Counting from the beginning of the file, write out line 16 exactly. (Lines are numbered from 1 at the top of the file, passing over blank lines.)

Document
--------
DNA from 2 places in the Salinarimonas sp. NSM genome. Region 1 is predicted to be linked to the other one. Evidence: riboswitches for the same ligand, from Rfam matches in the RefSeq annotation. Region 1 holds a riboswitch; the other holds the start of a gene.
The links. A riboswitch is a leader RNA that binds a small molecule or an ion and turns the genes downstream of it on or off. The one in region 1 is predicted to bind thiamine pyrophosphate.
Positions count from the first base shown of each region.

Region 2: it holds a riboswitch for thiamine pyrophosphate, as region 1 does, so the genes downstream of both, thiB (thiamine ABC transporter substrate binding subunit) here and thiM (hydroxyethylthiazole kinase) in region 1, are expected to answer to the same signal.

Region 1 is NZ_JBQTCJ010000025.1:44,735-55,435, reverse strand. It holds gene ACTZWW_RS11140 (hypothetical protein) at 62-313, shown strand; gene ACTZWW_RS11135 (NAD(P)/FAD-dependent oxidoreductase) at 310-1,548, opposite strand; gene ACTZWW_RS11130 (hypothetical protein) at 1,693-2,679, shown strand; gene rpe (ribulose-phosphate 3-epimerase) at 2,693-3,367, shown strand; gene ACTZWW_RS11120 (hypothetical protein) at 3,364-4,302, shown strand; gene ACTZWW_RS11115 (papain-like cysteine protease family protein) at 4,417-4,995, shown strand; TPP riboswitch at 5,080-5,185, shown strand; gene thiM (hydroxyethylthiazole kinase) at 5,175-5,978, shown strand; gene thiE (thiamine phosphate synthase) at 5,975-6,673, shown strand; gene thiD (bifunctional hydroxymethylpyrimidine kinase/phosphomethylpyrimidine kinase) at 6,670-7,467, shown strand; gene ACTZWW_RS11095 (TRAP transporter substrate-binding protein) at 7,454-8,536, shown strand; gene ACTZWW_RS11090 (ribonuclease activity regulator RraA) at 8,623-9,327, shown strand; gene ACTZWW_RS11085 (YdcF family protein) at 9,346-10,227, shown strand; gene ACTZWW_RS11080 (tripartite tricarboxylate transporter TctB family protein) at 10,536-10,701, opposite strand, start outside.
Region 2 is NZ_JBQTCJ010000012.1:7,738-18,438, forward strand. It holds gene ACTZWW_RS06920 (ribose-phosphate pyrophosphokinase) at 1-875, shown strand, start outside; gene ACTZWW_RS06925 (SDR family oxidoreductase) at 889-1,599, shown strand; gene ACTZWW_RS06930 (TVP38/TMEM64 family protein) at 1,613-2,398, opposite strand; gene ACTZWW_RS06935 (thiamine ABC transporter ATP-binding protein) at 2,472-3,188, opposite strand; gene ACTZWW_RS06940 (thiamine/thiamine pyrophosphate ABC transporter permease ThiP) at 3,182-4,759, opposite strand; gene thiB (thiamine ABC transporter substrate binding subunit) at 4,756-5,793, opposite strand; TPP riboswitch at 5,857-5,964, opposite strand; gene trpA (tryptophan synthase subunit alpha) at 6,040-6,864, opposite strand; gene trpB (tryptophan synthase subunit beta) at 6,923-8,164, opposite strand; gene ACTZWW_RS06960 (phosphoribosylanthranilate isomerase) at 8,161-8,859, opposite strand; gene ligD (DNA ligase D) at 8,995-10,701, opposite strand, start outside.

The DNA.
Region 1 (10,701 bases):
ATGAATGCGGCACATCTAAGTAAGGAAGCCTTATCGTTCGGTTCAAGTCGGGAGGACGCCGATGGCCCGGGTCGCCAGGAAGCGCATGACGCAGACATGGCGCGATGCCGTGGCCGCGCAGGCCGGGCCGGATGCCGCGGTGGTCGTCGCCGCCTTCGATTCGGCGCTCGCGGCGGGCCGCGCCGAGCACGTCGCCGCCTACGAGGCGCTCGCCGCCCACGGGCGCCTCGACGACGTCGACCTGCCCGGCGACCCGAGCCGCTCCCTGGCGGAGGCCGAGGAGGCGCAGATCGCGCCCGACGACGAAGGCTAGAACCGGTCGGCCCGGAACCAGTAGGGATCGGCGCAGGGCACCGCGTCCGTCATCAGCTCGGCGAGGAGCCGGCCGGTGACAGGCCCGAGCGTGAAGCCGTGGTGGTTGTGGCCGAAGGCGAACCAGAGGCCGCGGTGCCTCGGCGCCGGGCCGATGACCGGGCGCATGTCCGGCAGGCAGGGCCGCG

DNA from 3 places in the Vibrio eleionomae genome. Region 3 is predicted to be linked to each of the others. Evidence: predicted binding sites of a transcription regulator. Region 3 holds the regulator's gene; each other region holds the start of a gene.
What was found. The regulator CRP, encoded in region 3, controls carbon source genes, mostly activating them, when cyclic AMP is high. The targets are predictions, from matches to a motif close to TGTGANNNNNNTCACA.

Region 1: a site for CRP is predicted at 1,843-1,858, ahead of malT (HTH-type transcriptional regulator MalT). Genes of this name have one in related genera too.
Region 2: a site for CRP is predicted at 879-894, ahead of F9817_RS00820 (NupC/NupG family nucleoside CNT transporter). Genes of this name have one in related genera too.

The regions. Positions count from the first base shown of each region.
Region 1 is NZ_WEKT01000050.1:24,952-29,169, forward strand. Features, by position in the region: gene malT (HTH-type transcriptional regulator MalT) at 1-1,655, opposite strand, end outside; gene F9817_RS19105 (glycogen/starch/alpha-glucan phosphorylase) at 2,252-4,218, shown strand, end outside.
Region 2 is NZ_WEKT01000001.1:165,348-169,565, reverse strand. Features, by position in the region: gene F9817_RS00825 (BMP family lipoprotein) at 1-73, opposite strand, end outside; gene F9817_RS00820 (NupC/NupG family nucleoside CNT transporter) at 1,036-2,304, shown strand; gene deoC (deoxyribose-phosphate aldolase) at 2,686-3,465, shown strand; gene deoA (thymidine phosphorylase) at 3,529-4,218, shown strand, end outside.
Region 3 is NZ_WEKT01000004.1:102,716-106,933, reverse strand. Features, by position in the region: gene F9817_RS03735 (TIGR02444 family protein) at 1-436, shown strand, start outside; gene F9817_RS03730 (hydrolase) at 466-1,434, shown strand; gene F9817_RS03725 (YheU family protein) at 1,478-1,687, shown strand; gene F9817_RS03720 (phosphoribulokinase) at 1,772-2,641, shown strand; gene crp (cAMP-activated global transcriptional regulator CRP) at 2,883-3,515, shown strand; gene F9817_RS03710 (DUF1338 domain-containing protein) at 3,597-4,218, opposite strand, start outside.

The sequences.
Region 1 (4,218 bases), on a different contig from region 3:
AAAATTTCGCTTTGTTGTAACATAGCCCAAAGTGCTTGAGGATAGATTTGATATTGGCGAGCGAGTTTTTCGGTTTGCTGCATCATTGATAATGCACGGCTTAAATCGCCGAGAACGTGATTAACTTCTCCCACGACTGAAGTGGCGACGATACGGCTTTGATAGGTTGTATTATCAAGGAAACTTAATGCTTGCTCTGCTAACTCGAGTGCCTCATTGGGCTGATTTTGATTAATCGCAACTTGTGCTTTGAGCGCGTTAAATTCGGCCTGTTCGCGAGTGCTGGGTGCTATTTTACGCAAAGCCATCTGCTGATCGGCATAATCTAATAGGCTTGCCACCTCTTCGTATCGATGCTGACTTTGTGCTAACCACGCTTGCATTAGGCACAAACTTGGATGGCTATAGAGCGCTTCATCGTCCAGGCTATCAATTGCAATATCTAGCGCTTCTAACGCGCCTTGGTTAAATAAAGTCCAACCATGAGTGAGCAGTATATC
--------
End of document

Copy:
Region 2 is NZ_WEKT01000001.1:165,348-169,565, reverse strand. Features, by position in the region: gene F9817_RS00825 (BMP family lipoprotein) at 1-73, opposite strand, end outside; gene F9817_RS00820 (NupC/NupG family nucleoside CNT transporter) at 1,036-2,304, shown strand; gene deoC (deoxyribose-phosphate aldolase) at 2,686-3,465, shown strand; gene deoA (thymidine phosphorylase) at 3,529-4,218, shown strand, end outside.